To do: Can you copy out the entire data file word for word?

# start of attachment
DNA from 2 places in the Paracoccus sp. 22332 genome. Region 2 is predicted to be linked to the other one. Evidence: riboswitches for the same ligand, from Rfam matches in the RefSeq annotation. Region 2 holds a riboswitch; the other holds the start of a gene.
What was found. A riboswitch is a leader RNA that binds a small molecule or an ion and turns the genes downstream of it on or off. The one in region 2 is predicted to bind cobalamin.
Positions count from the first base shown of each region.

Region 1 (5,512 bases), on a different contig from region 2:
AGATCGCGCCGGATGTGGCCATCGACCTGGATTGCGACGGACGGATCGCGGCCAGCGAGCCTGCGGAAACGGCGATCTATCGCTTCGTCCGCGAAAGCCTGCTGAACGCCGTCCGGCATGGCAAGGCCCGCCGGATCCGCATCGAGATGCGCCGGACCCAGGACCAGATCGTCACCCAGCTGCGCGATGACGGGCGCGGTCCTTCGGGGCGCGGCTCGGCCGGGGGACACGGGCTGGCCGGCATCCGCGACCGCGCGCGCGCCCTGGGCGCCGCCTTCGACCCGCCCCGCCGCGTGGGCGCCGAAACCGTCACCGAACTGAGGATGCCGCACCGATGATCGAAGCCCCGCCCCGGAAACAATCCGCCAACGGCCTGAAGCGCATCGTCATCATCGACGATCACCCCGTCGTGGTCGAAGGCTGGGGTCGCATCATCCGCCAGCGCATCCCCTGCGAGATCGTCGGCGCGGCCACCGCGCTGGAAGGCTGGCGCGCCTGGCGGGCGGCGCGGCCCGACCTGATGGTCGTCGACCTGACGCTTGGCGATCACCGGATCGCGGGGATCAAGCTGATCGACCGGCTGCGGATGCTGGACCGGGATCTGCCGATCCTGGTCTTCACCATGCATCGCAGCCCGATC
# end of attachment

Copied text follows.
DNA from 2 places in the Paracoccus sp. 22332 genome. Region 2 is predicted to be linked to the other one. Evidence: riboswitches for the same ligand, from Rfam matches in the RefSeq annotation. Region 2 holds a riboswitch; the other holds the start of a gene.
What was found. A riboswitch is a leader RNA that binds a small molecule or an ion and turns the genes downstream of it on or off. The one in region 2 is predicted to bind cobalamin.
Positions count from the first base shown of each region.

Region 1 (5,512 bases), on a different contig from region 2:
AGATCGCGCCGGATGTGGCCATCGACCTGGATTGCGACGGACGGATCGCGGCCAGCGAGCCTGCGGAAACGGCGATCTATCGCTTCGTCCGCGAAAGCCTGCTGAACGCCGTCCGGCATGGCAAGGCCCGCCGGATCCGCATCGAGATGCGCCGGACCCAGGACCAGATCGTCACCCAGCTGCGCGATGACGGGCGCGGTCCTTCGGGGCGCGGCTCGGCCGGGGGACACGGGCTGGCCGGCATCCGCGACCGCGCGCGCGCCCTGGGCGCCGCCTTCGACCCGCCCCGCCGCGTGGGCGCCGAAACCGTCACCGAACTGAGGATGCCGCACCGATGATCGAAGCCCCGCCCCGGAAACAATCCGCCAACGGCCTGAAGCGCATCGTCATCATCGACGATCACCCCGTCGTGGTCGAAGGCTGGGGTCGCATCATCCGCCAGCGCATCCCCTGCGAGATCGTCGGCGCGGCCACCGCGCTGGAAGGCTGGCGCGCCTGGCGGGCGGCGCGGCCCGACCTGATGGTCGTCGACCTGACGCTTGGCGATCACCGGATCGCGGGGATCAAGCTGATCGACCGGCTGCGGATGCTGGACCGGGATCTGCCGATCCTGGTCTTCACCATGCATCGCAGCCCGATC